The A. Lange & S?hne Lange 1 Time Zone Luminous 1

If someone were to design a watch that would fit “me” (me being Ben Clymer, journalist and editor of this here horologically-focused web-log), it might look very much like A. Lange & S?hne’s Lange One Time Zone White Gold Luminous. I travel. A lot. Sometimes too much. And shockingly, I don’t own a dual-time replica tag heuer Grand Carrera, nor a world-timer. I also don’t own a Lange – which as someone who really (really, really) likes watches, is becoming something of a misstep. But thanks to ALS North America, I was able to test-drive their new Lange 1 Time Zone in white gold with luminous hands while traveling around Europe. This is my detailed review of a watch I didn't think much of when I saw it at SIHH in January, and now can't stop thinking about.

Before we get into the matter at hand, let's talk about just who Lange is and what they do.A. Lange & S?hne (as we know it today) is one of the most revered watchmakers on planet earth. They’ve been making watches since 1994, but they’ve accomplished so much in this 18 year time period that it is downright shocking. We'll cover that a bit below, but suffice it to say the holy trinity of fine watchmaking – Patek Philippe, Vacheron Constantin, and Audemars Piguet – has since 1994 really been a quartet, and according to some it’s really more like a duet including Lange and, well, one of the other three (which is up to you).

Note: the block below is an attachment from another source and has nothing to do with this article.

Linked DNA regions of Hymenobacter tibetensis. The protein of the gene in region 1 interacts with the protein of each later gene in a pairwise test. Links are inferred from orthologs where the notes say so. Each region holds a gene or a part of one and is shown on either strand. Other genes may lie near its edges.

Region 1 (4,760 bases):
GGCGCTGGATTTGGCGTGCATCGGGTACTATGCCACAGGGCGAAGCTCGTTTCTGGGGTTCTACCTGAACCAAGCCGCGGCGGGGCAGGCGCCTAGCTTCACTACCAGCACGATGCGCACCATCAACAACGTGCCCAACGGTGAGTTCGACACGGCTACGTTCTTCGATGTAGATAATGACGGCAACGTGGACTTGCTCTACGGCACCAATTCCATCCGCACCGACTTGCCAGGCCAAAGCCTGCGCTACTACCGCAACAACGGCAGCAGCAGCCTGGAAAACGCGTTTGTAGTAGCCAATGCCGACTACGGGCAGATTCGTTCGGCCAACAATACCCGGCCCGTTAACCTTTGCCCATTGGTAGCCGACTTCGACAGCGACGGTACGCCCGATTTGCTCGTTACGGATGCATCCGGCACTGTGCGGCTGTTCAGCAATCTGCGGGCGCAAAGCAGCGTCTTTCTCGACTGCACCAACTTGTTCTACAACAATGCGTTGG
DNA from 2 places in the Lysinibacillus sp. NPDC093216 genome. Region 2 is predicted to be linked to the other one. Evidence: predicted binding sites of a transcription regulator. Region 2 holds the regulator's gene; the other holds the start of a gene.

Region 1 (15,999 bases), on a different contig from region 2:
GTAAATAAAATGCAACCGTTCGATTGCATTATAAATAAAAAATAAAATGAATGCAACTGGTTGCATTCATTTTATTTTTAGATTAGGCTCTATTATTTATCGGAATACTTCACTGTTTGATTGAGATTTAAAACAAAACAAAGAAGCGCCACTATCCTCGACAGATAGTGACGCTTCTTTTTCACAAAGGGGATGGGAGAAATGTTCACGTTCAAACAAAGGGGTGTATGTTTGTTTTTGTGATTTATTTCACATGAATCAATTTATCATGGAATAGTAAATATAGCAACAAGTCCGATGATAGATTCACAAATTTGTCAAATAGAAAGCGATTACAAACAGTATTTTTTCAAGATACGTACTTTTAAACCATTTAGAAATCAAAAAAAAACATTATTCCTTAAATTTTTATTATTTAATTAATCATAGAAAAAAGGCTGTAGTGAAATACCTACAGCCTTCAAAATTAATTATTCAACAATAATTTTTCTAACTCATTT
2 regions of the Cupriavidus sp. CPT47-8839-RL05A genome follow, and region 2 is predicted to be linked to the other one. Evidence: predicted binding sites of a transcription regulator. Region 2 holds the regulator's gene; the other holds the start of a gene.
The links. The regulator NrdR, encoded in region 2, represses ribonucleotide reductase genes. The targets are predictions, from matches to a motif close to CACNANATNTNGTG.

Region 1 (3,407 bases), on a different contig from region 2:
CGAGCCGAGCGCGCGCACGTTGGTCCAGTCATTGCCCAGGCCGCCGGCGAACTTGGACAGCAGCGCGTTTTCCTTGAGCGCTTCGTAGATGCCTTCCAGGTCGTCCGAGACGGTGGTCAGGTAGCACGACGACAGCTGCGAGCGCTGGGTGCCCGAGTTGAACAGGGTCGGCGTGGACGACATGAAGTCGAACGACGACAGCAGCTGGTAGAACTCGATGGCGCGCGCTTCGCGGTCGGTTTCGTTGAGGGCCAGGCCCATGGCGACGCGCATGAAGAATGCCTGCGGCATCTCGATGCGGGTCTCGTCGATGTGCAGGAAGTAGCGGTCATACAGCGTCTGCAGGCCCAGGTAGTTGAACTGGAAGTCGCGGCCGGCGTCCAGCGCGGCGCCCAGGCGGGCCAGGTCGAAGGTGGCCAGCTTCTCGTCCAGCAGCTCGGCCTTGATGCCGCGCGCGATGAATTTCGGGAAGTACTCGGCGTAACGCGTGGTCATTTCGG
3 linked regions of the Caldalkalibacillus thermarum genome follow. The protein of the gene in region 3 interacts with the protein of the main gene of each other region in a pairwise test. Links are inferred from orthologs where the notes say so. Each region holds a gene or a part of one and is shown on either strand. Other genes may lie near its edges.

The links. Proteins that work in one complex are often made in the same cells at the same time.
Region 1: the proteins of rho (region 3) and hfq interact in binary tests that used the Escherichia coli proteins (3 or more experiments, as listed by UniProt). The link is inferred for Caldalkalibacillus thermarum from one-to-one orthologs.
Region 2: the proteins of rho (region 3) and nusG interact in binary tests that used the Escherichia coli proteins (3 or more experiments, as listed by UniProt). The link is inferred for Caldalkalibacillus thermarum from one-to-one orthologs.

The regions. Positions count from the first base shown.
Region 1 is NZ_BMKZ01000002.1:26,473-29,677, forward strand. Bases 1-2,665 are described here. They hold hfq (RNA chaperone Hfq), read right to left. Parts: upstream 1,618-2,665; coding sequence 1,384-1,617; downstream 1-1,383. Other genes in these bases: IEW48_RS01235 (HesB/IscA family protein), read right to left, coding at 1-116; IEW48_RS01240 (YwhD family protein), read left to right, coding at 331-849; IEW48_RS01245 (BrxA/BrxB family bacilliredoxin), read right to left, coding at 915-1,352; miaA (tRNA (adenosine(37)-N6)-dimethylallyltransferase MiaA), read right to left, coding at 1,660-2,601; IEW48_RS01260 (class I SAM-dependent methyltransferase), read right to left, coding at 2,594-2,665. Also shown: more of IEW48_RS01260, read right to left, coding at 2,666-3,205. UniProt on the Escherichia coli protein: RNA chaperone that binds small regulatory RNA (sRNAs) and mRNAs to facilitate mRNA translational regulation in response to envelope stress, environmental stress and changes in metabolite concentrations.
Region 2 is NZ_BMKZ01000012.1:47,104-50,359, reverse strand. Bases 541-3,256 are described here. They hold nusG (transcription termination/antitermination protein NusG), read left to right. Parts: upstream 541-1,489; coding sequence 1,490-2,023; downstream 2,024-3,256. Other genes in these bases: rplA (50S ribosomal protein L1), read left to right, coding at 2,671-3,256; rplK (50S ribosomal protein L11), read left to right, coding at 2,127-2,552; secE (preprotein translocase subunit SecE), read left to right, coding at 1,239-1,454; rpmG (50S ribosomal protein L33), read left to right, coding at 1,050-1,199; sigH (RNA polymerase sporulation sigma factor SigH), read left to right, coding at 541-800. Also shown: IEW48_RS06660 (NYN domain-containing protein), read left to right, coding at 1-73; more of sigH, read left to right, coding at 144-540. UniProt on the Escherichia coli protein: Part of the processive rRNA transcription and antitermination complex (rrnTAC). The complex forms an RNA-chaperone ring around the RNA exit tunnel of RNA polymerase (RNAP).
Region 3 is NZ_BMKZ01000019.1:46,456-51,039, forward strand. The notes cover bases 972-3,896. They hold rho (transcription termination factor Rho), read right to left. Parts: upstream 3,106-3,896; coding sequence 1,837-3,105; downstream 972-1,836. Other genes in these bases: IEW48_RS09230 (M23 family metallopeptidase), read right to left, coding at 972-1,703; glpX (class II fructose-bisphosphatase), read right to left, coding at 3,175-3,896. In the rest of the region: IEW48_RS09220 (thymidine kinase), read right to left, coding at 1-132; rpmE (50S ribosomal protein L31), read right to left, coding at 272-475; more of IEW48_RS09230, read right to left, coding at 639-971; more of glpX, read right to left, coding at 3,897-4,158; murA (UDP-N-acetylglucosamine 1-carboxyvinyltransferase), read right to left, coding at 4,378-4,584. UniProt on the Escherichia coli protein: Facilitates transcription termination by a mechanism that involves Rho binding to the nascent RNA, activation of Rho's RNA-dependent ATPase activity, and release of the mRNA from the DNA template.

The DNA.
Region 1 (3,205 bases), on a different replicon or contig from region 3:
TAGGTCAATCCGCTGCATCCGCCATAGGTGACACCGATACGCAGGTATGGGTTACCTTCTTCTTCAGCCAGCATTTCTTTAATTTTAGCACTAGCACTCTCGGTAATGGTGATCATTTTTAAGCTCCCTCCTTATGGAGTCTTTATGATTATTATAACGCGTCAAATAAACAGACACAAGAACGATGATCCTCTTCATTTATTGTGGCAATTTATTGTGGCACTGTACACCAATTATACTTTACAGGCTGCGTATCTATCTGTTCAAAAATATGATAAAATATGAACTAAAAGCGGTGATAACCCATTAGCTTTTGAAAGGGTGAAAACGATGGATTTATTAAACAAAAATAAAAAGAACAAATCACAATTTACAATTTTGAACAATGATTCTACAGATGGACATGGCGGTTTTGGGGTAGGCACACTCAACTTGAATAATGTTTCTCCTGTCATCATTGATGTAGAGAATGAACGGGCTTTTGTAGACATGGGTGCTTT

Lange makes divine mechanical movements, and has done so since their re-inception. They produce fewer than 5,000 watches per year in the sleepy town of Glashütte, Germany, and according to many, they are responsible for kick-starting the trend of in-house design and manufacture. The Lange 1, which was the inaugural piece from ALS in 1994, featured a movement unlike anything the world had seen up to that point, and the mechanics were simply brilliant.